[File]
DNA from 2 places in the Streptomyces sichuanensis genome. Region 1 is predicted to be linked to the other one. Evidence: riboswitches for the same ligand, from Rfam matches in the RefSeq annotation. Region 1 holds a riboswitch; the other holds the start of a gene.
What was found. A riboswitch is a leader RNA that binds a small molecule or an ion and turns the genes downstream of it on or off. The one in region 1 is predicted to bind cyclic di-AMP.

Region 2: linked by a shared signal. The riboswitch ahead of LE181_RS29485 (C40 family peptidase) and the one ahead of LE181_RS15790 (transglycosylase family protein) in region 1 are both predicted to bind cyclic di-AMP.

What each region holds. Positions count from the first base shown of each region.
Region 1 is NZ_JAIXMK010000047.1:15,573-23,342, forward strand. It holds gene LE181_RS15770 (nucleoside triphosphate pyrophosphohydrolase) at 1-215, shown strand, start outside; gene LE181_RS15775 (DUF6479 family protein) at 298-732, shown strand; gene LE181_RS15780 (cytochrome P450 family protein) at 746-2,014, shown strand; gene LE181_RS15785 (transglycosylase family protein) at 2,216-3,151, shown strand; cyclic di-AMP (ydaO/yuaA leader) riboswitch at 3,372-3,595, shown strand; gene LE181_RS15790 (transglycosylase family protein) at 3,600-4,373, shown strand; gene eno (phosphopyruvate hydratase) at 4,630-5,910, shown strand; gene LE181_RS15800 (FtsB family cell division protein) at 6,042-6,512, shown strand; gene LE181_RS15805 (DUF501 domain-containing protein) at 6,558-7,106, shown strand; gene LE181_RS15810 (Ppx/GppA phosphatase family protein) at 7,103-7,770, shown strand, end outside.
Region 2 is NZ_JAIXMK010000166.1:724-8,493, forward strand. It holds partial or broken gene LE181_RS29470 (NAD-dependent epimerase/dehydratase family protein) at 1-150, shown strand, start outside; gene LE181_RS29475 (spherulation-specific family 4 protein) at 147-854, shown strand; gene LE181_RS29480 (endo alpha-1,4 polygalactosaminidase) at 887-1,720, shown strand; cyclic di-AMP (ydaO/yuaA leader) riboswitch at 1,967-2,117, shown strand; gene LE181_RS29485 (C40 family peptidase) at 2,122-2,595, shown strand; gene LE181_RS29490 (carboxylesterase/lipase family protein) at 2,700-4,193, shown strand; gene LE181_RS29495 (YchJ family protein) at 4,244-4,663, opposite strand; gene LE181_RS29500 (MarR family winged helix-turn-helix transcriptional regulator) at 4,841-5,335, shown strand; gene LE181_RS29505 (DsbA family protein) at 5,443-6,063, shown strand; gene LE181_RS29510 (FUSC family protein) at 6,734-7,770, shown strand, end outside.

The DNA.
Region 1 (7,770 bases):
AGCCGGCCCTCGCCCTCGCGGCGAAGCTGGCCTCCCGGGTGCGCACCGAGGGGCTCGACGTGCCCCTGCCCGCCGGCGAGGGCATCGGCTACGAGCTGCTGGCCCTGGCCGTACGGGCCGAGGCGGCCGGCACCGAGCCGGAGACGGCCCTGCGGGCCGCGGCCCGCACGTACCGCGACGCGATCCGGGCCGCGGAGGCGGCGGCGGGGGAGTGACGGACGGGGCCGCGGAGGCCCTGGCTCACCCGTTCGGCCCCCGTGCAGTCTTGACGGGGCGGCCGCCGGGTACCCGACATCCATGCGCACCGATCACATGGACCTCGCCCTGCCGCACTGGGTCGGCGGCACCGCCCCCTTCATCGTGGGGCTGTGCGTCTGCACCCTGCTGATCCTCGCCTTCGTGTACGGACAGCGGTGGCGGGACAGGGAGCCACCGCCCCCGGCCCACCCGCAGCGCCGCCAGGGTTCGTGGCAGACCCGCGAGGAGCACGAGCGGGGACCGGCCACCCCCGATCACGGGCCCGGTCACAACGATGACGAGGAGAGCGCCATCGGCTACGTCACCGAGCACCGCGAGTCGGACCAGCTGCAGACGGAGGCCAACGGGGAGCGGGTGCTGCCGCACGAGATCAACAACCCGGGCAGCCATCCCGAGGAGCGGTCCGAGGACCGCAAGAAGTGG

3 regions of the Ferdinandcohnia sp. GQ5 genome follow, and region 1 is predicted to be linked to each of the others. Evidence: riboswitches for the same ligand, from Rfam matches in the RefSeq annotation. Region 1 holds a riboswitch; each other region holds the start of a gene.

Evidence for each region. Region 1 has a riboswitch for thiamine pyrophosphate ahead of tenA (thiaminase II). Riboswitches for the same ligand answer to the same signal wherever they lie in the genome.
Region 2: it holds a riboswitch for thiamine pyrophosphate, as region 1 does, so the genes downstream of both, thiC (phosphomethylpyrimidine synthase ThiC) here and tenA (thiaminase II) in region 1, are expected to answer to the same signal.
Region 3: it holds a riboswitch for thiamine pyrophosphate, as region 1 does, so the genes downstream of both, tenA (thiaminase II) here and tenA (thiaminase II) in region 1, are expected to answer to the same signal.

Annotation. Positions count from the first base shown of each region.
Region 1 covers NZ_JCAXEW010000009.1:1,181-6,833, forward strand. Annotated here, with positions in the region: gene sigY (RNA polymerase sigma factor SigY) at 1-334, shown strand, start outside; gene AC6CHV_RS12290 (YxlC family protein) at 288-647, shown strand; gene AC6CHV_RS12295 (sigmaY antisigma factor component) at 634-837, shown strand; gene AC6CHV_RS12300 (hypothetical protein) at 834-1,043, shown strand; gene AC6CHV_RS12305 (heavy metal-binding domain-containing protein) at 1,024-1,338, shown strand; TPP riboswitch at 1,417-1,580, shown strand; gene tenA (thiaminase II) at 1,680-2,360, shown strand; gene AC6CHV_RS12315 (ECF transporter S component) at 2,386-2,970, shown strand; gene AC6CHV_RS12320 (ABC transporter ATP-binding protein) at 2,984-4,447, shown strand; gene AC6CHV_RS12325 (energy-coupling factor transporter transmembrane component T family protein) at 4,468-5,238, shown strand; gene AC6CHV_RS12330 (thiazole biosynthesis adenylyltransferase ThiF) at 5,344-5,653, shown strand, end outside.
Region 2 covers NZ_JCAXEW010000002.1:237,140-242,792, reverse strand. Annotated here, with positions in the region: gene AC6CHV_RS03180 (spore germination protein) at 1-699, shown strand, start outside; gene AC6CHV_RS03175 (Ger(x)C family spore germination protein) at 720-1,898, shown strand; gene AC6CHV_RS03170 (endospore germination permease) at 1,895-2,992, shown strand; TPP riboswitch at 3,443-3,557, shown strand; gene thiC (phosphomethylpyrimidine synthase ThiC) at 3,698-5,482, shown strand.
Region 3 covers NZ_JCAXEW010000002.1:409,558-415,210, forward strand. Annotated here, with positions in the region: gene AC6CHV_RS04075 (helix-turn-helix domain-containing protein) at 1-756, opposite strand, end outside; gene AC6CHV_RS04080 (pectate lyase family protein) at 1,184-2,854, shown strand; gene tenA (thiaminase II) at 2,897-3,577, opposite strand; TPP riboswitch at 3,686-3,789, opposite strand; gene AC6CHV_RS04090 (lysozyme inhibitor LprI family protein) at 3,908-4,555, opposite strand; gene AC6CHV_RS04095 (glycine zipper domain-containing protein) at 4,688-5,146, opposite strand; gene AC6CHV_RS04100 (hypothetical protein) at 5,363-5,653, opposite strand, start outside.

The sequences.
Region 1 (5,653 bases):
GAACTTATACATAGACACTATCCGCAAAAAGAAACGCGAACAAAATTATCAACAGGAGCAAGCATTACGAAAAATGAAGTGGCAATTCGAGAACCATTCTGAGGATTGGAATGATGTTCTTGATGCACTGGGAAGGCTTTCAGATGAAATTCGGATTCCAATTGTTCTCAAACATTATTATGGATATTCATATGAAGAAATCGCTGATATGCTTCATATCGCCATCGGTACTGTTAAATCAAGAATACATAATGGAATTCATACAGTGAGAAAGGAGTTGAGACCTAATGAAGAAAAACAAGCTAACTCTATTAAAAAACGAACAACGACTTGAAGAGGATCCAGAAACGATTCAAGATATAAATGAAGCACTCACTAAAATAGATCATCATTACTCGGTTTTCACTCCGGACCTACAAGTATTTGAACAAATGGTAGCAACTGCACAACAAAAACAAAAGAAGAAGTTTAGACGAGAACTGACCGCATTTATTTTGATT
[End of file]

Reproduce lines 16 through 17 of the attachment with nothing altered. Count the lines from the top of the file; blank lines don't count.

Region 2 covers NZ_JCAXEW010000002.1:237,140-242,792, reverse strand. Annotated here, with positions in the region: gene AC6CHV_RS03180 (spore germination protein) at 1-699, shown strand, start outside; gene AC6CHV_RS03175 (Ger(x)C family spore germination protein) at 720-1,898, shown strand; gene AC6CHV_RS03170 (endospore germination permease) at 1,895-2,992, shown strand; TPP riboswitch at 3,443-3,557, shown strand; gene thiC (phosphomethylpyrimidine synthase ThiC) at 3,698-5,482, shown strand.
Region 3 covers NZ_JCAXEW010000002.1:409,558-415,210, forward strand. Annotated here, with positions in the region: gene AC6CHV_RS04075 (helix-turn-helix domain-containing protein) at 1-756, opposite strand, end outside; gene AC6CHV_RS04080 (pectate lyase family protein) at 1,184-2,854, shown strand; gene tenA (thiaminase II) at 2,897-3,577, opposite strand; TPP riboswitch at 3,686-3,789, opposite strand; gene AC6CHV_RS04090 (lysozyme inhibitor LprI family protein) at 3,908-4,555, opposite strand; gene AC6CHV_RS04095 (glycine zipper domain-containing protein) at 4,688-5,146, opposite strand; gene AC6CHV_RS04100 (hypothetical protein) at 5,363-5,653, opposite strand, start outside.